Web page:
Pilkington said she was initially surprised the CVYS administration wanted to start the program -- an idea she said was green-lit following an informal parking lot conversation. At the facility, Pilkington said some of her students have to write their essays using felt tip markers. Her students’ desire to write, even when having to resort to unconventional implements, demonstrates an emotional need to get their stories out, she believes. Pilkington said her intent with the blog is multifaceted, but at the end of the day, she just wants visitors to realize many of her pupils have a knack for the written word.
I find the work to be not only helpful to the teens but also inspiring to the work I do writing for teens. Easing Drug Laws the Answer to the Nation’s Drug, Prison Problem – Or Precursor to More Crime? Check out JJIE's latest story series covering the persistent problem of racial and ethnic disparities in the juvenile justice system. NEW YORK — The 14-year-old boy sat on the stoop of Hookah Stop in the Bronx, blood pouring from his chest and filling his lungs, and thought: This is what it’s like to die. Continue to visit our Facebook page for resources and supports to increase education on Life with a Mental Illness and ways to increase health and wellness.  There are daily ways to increase health and wellness and reduce stress, mark your calendar with these great tips!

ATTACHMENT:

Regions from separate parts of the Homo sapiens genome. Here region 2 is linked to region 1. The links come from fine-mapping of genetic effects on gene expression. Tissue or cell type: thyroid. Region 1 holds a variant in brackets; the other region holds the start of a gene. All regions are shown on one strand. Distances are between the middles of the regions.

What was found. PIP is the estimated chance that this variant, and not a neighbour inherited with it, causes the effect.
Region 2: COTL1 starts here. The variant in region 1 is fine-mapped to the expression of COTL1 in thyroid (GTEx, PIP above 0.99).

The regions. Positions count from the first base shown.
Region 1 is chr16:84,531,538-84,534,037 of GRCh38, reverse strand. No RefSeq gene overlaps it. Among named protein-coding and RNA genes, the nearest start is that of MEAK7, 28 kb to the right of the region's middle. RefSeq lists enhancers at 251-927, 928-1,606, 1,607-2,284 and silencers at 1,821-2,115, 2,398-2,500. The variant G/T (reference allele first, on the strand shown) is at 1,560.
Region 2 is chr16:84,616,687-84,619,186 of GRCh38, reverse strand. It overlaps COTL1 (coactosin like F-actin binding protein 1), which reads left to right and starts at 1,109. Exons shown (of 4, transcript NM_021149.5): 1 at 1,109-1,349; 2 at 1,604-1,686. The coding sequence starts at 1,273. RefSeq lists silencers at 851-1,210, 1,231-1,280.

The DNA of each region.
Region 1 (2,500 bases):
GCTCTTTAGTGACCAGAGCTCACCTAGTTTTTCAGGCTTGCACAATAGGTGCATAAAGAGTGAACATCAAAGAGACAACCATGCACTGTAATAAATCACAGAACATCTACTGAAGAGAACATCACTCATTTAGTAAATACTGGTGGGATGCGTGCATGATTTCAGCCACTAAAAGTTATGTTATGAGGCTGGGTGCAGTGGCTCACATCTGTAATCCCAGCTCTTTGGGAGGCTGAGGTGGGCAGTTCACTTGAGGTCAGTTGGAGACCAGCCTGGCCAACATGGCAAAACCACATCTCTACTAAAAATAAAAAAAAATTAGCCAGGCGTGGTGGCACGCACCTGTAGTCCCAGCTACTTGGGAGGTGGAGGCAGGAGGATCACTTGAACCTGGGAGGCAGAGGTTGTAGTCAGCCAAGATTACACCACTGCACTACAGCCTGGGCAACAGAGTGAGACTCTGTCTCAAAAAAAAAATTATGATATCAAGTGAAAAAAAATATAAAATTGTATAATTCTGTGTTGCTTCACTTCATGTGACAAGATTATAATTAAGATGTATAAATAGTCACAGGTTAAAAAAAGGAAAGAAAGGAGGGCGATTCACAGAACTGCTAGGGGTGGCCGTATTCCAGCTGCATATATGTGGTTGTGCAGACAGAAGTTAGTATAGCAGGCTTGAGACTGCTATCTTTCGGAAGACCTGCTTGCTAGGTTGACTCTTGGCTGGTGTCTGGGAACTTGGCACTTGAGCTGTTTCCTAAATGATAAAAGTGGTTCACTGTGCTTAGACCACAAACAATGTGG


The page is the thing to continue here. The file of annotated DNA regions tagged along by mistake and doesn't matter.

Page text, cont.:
For the last six, she’s been an English instructor at Coosa Valley Youth Services (CVYS), a facility for juvenile offenders in this northeast Alabama city tucked in the foothills of the Appalachians.
She carries a chemical restraint canister at her hip, and a personal alarm is tethered to her keychain.
Proponents of such programs believe not only can creative writing play a huge role in the rehabilitation of young offenders; they additionally serve as opportunities to instill both a sense of empowerment and consistency to a juvenile population frequently considered downtrodden and unstable.